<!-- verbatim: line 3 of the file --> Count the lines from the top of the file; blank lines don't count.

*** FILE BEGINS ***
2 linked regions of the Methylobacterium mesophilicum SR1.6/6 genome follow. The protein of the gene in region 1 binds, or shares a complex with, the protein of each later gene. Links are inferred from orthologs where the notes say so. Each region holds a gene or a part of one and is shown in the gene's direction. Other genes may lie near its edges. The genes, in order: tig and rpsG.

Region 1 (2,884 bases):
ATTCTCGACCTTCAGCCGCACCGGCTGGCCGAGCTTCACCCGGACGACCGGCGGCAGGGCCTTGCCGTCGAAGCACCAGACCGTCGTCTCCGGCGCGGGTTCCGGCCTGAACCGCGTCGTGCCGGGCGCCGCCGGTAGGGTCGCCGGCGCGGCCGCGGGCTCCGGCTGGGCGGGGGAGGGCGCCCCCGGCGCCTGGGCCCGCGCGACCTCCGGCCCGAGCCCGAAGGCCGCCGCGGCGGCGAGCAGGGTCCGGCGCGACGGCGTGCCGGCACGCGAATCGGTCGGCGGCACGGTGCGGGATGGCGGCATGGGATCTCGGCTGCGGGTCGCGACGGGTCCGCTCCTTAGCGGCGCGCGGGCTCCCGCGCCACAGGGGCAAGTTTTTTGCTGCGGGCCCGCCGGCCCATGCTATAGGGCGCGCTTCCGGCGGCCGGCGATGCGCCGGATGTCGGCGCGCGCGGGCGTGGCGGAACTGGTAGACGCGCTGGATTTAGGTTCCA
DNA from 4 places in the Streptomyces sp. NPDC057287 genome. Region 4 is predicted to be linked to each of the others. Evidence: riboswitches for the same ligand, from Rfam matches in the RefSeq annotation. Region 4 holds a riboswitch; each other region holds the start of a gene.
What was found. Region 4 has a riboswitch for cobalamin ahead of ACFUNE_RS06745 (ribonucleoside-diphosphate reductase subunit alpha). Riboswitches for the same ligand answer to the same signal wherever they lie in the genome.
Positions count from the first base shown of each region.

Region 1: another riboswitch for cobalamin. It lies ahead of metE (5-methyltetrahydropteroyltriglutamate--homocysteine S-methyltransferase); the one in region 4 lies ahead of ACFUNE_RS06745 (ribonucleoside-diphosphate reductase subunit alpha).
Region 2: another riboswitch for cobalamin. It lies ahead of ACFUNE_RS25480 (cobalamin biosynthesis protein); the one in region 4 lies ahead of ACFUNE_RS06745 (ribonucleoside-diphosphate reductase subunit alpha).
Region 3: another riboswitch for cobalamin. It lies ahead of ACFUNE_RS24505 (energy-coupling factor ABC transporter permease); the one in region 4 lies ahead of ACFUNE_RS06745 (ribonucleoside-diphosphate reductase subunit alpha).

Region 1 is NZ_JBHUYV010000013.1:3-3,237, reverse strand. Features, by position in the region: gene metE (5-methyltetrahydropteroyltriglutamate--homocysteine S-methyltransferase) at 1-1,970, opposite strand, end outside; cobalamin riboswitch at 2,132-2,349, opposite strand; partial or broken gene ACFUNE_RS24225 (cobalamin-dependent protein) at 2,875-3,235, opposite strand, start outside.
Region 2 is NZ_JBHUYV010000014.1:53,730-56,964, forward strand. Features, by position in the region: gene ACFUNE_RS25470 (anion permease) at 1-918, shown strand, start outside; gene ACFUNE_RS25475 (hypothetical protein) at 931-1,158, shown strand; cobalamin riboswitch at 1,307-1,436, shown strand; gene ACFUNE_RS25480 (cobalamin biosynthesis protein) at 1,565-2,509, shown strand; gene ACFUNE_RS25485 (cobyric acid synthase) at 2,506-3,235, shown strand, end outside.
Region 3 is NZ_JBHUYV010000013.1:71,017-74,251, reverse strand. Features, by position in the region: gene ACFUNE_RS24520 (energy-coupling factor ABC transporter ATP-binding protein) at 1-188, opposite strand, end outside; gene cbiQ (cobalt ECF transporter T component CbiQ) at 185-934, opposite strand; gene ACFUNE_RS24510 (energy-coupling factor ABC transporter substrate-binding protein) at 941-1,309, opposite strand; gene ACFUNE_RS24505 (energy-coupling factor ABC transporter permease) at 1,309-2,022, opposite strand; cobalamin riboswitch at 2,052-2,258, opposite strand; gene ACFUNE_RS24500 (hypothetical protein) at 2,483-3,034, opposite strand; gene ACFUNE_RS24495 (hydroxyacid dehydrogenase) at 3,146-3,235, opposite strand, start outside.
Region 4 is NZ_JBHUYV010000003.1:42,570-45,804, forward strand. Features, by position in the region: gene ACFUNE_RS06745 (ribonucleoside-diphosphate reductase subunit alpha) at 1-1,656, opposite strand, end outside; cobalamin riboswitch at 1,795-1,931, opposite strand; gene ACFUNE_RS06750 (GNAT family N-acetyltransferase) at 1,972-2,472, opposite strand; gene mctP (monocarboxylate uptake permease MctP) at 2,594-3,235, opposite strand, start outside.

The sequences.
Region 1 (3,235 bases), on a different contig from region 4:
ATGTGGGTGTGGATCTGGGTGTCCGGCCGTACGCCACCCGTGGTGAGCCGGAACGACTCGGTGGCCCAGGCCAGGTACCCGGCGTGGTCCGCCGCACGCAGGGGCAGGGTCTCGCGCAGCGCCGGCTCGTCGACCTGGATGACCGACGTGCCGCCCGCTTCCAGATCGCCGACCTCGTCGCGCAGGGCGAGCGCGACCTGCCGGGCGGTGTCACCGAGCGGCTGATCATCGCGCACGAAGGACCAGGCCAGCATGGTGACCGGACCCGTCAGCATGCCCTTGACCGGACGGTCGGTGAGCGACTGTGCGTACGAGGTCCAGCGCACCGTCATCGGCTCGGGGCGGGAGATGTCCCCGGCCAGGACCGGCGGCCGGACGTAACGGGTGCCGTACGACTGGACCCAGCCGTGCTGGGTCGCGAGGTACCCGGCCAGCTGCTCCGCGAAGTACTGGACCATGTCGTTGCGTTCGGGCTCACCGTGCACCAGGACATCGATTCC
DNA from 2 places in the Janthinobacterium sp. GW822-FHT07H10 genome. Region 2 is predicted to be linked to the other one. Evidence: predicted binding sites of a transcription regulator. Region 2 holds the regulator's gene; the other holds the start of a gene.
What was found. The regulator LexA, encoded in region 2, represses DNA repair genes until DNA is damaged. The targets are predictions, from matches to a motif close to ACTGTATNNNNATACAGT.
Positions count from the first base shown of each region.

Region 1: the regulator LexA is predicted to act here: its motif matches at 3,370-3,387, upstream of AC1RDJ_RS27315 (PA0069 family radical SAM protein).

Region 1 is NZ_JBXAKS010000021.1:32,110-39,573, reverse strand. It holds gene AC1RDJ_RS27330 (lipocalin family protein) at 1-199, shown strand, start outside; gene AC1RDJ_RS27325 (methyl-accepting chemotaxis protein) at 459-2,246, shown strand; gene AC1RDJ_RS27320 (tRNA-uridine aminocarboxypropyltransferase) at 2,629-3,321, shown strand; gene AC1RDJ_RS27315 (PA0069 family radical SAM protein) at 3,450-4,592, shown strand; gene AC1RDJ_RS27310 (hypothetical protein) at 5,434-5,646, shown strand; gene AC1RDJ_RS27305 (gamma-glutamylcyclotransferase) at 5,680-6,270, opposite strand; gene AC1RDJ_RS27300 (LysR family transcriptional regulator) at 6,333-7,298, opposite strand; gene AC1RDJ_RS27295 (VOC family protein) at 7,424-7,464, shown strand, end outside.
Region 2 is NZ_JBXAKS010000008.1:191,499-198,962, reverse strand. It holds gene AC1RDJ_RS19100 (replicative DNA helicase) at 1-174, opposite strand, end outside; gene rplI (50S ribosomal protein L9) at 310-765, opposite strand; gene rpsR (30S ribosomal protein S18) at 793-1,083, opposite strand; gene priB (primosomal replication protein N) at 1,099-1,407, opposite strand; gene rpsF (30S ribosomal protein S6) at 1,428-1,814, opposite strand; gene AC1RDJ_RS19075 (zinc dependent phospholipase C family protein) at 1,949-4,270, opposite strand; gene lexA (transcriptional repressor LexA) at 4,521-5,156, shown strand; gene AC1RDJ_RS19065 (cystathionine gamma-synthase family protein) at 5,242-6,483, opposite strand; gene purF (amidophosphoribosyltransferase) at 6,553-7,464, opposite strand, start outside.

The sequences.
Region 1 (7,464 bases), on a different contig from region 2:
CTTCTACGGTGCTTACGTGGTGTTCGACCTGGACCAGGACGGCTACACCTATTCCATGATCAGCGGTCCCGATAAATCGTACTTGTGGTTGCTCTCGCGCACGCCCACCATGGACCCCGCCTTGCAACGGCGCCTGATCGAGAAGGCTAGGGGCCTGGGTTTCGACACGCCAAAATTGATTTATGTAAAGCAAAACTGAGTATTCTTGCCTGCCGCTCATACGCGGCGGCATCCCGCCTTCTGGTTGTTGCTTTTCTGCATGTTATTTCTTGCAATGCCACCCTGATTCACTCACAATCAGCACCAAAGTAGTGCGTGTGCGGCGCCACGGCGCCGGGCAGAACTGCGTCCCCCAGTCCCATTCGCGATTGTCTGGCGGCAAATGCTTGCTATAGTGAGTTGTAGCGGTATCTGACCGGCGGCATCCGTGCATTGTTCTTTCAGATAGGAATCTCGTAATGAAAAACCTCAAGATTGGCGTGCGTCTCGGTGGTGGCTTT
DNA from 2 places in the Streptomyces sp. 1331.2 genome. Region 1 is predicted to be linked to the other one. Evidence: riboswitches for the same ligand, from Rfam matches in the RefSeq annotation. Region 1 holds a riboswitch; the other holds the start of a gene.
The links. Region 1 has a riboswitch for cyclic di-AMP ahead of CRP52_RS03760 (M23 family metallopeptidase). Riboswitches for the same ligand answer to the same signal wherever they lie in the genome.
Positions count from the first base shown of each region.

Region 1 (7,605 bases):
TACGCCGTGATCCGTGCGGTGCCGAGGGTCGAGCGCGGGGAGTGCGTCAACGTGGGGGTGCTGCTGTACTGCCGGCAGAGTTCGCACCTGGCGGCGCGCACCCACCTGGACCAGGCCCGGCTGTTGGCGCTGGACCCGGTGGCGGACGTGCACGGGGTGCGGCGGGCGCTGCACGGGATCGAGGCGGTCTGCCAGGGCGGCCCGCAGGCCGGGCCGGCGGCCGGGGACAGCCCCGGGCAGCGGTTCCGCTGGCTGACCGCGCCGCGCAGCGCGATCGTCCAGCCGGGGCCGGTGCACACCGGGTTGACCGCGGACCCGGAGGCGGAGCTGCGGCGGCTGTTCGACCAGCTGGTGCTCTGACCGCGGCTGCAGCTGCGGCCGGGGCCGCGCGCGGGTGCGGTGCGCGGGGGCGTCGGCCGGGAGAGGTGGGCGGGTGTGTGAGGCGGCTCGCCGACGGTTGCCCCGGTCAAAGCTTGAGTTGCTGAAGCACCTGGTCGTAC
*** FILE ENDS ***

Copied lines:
ATTCTCGACCTTCAGCCGCACCGGCTGGCCGAGCTTCACCCGGACGACCGGCGGCAGGGCCTTGCCGTCGAAGCACCAGACCGTCGTCTCCGGCGCGGGTTCCGGCCTGAACCGCGTCGTGCCGGGCGCCGCCGGTAGGGTCGCCGGCGCGGCCGCGGGCTCCGGCTGGGCGGGGGAGGGCGCCCCCGGCGCCTGGGCCCGCGCGACCTCCGGCCCGAGCCCGAAGGCCGCCGCGGCGGCGAGCAGGGTCCGGCGCGACGGCGTGCCGGCACGCGAATCGGTCGGCGGCACGGTGCGGGATGGCGGCATGGGATCTCGGCTGCGGGTCGCGACGGGTCCGCTCCTTAGCGGCGCGCGGGCTCCCGCGCCACAGGGGCAAGTTTTTTGCTGCGGGCCCGCCGGCCCATGCTATAGGGCGCGCTTCCGGCGGCCGGCGATGCGCCGGATGTCGGCGCGCGCGGGCGTGGCGGAACTGGTAGACGCGCTGGATTTAGGTTCCA